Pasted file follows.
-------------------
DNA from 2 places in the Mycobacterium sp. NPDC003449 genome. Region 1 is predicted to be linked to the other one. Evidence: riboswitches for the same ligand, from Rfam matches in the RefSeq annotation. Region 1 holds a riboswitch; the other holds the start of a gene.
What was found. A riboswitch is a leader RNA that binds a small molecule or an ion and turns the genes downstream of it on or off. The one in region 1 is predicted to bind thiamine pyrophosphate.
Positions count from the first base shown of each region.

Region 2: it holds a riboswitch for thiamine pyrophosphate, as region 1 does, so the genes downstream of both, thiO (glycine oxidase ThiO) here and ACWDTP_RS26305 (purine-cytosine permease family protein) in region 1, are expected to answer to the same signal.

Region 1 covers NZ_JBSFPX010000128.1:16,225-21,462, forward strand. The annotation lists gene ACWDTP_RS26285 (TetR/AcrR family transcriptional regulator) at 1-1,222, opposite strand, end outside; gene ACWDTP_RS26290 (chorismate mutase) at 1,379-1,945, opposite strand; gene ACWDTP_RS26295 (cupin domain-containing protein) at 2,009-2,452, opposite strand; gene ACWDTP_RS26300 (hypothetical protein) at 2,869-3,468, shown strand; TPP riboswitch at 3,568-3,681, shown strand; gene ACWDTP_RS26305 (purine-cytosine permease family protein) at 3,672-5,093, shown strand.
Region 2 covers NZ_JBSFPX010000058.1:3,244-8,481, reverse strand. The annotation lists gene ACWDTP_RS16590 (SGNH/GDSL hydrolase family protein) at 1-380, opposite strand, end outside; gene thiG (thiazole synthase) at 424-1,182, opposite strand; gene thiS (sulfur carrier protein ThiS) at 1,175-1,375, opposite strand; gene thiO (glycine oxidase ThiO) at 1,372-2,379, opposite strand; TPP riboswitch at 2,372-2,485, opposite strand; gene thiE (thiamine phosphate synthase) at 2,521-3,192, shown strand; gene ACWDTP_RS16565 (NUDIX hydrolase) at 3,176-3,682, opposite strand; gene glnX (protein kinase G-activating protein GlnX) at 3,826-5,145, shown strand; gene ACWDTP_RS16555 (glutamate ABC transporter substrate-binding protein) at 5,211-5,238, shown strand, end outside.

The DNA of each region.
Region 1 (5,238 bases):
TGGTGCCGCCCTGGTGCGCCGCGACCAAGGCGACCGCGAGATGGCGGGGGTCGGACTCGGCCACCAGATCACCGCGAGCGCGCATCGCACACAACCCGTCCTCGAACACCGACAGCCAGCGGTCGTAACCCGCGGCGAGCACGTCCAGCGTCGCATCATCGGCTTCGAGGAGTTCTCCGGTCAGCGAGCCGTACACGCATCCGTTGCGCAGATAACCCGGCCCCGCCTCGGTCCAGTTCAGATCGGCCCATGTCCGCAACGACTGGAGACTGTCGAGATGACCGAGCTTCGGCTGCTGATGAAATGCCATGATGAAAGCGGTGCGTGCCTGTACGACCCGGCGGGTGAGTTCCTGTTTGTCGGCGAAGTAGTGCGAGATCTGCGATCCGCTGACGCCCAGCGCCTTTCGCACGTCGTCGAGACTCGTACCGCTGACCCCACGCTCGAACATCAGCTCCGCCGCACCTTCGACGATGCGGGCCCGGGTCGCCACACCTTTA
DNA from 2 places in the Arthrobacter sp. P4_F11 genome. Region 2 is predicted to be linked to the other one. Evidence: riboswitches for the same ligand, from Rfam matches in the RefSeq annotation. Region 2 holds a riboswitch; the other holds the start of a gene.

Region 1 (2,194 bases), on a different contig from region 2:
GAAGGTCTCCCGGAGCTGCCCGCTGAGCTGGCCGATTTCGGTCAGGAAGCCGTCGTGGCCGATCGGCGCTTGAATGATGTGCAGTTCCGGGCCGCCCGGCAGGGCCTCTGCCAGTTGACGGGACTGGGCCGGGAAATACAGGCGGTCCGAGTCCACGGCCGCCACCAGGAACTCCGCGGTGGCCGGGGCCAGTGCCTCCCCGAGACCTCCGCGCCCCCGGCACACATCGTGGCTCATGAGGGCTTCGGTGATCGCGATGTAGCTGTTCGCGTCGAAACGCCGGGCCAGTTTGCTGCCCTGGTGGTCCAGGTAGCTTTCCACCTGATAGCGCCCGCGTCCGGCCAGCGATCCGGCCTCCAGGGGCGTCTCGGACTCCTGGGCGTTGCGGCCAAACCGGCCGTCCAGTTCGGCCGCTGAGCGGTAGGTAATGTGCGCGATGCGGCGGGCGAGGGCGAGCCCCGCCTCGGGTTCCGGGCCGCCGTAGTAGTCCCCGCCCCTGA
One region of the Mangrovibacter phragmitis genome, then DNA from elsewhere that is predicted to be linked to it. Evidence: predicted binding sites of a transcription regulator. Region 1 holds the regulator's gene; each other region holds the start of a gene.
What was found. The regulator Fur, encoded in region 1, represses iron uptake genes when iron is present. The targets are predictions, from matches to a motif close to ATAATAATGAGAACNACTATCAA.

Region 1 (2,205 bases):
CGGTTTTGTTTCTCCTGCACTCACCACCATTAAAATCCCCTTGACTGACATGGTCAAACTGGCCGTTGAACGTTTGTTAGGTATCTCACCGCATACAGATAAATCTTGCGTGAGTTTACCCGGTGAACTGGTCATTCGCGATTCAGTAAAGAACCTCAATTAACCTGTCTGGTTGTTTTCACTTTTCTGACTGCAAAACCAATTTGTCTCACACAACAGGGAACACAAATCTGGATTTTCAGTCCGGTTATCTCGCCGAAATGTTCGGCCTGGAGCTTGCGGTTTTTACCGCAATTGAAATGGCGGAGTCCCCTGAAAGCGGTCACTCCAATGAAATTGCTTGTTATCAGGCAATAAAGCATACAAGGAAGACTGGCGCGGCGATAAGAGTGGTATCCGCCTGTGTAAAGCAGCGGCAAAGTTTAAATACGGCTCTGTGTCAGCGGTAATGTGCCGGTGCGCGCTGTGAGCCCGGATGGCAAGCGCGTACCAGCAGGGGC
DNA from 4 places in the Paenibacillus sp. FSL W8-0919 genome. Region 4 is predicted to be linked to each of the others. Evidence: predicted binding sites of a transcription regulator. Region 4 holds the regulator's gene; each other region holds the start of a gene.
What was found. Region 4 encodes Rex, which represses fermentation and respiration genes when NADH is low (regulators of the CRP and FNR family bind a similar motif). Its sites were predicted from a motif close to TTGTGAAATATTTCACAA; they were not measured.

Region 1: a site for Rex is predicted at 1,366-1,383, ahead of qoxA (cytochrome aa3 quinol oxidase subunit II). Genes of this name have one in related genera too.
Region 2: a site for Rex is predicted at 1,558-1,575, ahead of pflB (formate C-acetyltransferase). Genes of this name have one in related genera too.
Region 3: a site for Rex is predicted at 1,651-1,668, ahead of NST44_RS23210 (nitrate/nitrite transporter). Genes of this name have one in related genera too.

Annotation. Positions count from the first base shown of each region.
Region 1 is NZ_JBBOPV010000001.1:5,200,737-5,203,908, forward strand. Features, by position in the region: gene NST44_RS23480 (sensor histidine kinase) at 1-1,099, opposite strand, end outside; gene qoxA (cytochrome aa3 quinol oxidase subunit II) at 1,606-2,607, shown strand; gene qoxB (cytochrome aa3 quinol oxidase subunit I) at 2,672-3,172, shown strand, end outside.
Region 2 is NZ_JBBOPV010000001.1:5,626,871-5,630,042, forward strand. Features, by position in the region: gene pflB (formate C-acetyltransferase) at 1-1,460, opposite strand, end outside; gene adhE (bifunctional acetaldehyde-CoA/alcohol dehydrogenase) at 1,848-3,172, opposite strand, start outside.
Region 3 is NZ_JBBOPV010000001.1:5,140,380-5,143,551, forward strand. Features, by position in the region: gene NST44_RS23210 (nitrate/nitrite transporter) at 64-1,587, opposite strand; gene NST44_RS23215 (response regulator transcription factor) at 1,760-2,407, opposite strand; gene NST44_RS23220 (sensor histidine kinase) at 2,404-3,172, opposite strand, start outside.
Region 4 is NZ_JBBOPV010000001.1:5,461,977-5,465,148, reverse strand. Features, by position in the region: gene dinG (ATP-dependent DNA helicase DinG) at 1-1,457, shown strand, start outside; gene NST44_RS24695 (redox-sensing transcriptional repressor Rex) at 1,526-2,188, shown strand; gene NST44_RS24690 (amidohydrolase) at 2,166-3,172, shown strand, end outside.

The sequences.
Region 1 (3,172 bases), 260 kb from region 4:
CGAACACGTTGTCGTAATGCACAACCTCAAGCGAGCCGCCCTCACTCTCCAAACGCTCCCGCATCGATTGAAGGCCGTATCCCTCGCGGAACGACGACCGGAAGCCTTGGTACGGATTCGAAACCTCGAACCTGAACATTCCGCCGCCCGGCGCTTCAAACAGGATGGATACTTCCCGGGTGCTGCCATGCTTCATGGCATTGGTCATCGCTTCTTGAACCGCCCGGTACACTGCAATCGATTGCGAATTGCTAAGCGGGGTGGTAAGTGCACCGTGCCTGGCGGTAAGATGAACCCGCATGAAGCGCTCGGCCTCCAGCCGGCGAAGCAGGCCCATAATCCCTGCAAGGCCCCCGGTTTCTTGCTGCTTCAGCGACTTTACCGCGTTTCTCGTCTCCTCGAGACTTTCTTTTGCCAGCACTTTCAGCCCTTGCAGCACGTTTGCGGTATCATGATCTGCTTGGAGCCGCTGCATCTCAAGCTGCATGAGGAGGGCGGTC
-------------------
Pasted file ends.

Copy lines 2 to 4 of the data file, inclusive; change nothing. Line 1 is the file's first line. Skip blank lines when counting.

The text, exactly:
What was found. A riboswitch is a leader RNA that binds a small molecule or an ion and turns the genes downstream of it on or off. The one in region 1 is predicted to bind thiamine pyrophosphate.
Positions count from the first base shown of each region.

Region 2: it holds a riboswitch for thiamine pyrophosphate, as region 1 does, so the genes downstream of both, thiO (glycine oxidase ThiO) here and ACWDTP_RS26305 (purine-cytosine permease family protein) in region 1, are expected to answer to the same signal.